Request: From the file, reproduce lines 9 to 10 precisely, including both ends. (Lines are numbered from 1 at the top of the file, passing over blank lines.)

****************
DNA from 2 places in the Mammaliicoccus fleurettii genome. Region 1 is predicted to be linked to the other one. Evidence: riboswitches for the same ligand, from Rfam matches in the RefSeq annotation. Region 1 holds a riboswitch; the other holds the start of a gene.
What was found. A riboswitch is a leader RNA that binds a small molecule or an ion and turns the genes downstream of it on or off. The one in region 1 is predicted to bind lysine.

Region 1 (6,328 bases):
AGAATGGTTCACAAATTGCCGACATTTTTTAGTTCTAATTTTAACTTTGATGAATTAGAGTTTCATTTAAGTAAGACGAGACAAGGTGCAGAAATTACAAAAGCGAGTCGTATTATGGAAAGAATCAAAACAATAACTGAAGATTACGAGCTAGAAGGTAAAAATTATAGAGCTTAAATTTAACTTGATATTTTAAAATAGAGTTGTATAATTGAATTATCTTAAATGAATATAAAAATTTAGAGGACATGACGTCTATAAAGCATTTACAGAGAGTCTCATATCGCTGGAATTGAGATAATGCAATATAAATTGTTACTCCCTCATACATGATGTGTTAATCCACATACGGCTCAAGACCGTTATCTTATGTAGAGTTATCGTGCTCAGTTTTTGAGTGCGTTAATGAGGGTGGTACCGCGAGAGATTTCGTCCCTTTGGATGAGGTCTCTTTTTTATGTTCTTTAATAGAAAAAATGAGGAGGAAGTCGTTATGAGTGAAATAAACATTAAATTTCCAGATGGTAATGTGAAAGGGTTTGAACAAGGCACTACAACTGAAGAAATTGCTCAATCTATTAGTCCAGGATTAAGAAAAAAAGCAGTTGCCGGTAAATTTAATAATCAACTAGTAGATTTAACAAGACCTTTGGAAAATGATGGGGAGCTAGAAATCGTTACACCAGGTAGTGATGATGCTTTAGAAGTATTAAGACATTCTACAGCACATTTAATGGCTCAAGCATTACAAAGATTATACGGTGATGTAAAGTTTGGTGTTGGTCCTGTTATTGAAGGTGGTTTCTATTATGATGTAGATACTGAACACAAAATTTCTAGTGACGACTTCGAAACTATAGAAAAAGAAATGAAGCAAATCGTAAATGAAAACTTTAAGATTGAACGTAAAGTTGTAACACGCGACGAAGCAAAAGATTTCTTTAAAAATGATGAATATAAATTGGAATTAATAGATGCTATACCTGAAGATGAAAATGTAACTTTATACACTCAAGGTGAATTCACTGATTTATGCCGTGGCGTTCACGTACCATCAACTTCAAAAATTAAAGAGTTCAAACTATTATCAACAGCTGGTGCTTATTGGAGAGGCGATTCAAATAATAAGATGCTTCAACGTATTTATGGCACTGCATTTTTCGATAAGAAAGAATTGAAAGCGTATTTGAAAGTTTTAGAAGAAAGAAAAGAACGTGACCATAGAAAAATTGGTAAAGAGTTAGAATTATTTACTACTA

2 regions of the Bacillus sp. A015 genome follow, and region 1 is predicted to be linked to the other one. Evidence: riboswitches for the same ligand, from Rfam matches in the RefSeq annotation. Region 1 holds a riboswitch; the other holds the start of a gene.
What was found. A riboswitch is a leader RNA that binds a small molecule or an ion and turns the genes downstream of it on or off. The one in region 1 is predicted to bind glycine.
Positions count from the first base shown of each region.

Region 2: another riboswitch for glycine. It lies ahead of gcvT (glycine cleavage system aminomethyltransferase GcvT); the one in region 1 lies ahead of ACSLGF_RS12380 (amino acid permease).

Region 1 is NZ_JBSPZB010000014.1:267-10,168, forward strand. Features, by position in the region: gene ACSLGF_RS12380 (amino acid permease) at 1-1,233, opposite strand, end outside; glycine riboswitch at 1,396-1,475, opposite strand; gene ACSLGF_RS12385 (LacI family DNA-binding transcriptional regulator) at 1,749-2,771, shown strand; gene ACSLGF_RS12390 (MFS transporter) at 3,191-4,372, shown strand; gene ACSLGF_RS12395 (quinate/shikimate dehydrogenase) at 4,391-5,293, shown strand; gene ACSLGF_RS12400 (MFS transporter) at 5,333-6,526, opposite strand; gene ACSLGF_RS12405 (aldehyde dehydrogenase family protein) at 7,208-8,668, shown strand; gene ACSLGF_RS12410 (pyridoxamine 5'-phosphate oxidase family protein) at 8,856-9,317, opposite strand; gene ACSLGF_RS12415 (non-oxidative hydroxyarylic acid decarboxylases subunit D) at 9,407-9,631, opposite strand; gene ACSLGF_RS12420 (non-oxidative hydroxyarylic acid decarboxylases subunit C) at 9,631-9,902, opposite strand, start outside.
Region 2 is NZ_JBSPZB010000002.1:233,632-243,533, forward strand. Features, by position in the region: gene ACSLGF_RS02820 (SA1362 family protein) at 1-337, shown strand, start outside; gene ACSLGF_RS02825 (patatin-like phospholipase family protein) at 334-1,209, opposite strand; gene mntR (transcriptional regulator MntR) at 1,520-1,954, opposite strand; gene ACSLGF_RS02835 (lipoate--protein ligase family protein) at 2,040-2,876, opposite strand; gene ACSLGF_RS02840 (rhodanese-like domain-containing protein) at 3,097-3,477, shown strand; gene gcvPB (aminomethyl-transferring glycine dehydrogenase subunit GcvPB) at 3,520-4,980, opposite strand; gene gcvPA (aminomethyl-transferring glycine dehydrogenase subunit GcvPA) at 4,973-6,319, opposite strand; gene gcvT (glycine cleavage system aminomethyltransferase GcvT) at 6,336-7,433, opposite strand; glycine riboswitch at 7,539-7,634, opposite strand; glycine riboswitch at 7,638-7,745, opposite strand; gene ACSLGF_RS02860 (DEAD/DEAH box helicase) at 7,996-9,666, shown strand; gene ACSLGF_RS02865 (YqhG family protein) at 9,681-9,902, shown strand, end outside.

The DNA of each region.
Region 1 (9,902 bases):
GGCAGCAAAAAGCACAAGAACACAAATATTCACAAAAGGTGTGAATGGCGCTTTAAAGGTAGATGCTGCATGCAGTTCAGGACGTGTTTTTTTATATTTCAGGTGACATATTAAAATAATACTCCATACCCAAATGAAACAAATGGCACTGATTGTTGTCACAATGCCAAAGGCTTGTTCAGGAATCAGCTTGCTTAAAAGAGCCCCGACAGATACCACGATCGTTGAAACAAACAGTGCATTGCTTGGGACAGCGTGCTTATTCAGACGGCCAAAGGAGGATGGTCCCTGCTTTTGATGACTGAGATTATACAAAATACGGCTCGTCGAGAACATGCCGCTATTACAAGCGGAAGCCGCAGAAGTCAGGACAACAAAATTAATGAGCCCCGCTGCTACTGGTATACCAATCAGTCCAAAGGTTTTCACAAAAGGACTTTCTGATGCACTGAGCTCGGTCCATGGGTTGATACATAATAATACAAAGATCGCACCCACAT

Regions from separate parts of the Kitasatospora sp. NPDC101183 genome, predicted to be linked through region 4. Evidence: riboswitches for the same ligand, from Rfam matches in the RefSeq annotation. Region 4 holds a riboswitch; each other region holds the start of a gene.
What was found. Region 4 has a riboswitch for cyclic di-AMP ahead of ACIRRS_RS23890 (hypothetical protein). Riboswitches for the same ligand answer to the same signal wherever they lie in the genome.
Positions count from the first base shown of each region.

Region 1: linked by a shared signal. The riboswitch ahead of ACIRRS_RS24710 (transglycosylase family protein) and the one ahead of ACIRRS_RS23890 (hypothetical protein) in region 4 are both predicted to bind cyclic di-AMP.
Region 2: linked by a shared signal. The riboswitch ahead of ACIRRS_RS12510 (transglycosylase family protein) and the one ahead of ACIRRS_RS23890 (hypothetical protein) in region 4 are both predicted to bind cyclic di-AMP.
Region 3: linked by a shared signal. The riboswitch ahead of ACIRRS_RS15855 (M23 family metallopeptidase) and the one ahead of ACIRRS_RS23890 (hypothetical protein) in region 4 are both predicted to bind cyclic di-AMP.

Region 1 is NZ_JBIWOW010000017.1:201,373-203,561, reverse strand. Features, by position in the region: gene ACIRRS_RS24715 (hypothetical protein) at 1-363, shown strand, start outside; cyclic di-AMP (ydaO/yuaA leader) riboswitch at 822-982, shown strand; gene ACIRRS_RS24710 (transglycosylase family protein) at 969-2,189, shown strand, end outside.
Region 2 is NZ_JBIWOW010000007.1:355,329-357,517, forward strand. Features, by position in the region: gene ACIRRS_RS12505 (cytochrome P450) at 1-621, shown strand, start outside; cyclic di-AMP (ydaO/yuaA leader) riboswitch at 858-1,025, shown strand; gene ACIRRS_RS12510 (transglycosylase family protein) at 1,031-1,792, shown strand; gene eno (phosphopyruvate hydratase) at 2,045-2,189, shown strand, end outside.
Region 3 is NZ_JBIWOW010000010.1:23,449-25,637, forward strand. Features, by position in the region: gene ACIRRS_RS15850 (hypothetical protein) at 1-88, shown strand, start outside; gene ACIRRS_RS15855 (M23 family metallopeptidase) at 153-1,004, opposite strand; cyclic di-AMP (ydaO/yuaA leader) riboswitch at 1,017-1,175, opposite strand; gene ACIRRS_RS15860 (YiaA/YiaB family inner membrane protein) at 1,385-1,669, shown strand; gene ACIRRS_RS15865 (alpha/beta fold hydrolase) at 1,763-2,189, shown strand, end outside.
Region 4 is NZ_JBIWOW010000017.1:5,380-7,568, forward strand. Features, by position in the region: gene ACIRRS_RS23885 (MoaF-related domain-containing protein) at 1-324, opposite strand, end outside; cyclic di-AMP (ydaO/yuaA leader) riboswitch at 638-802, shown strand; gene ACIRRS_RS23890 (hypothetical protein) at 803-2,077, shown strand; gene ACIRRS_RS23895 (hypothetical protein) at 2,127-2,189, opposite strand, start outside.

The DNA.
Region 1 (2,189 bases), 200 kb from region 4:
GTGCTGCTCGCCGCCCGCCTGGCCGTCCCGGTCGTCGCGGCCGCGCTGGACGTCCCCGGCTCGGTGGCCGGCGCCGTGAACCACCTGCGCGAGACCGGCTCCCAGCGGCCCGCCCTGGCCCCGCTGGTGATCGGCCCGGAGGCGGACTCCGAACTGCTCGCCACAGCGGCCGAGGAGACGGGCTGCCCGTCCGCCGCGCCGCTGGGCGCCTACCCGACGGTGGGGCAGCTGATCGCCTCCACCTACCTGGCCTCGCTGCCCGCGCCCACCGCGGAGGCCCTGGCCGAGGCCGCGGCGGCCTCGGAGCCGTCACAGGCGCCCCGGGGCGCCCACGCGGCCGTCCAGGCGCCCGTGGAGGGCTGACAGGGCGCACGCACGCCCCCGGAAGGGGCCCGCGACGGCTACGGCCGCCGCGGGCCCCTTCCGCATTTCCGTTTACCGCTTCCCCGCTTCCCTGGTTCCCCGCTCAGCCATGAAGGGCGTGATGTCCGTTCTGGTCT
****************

Region 1 is NZ_JBSPZB010000014.1:267-10,168, forward strand. Features, by position in the region: gene ACSLGF_RS12380 (amino acid permease) at 1-1,233, opposite strand, end outside; glycine riboswitch at 1,396-1,475, opposite strand; gene ACSLGF_RS12385 (LacI family DNA-binding transcriptional regulator) at 1,749-2,771, shown strand; gene ACSLGF_RS12390 (MFS transporter) at 3,191-4,372, shown strand; gene ACSLGF_RS12395 (quinate/shikimate dehydrogenase) at 4,391-5,293, shown strand; gene ACSLGF_RS12400 (MFS transporter) at 5,333-6,526, opposite strand; gene ACSLGF_RS12405 (aldehyde dehydrogenase family protein) at 7,208-8,668, shown strand; gene ACSLGF_RS12410 (pyridoxamine 5'-phosphate oxidase family protein) at 8,856-9,317, opposite strand; gene ACSLGF_RS12415 (non-oxidative hydroxyarylic acid decarboxylases subunit D) at 9,407-9,631, opposite strand; gene ACSLGF_RS12420 (non-oxidative hydroxyarylic acid decarboxylases subunit C) at 9,631-9,902, opposite strand, start outside.
Region 2 is NZ_JBSPZB010000002.1:233,632-243,533, forward strand. Features, by position in the region: gene ACSLGF_RS02820 (SA1362 family protein) at 1-337, shown strand, start outside; gene ACSLGF_RS02825 (patatin-like phospholipase family protein) at 334-1,209, opposite strand; gene mntR (transcriptional regulator MntR) at 1,520-1,954, opposite strand; gene ACSLGF_RS02835 (lipoate--protein ligase family protein) at 2,040-2,876, opposite strand; gene ACSLGF_RS02840 (rhodanese-like domain-containing protein) at 3,097-3,477, shown strand; gene gcvPB (aminomethyl-transferring glycine dehydrogenase subunit GcvPB) at 3,520-4,980, opposite strand; gene gcvPA (aminomethyl-transferring glycine dehydrogenase subunit GcvPA) at 4,973-6,319, opposite strand; gene gcvT (glycine cleavage system aminomethyltransferase GcvT) at 6,336-7,433, opposite strand; glycine riboswitch at 7,539-7,634, opposite strand; glycine riboswitch at 7,638-7,745, opposite strand; gene ACSLGF_RS02860 (DEAD/DEAH box helicase) at 7,996-9,666, shown strand; gene ACSLGF_RS02865 (YqhG family protein) at 9,681-9,902, shown strand, end outside.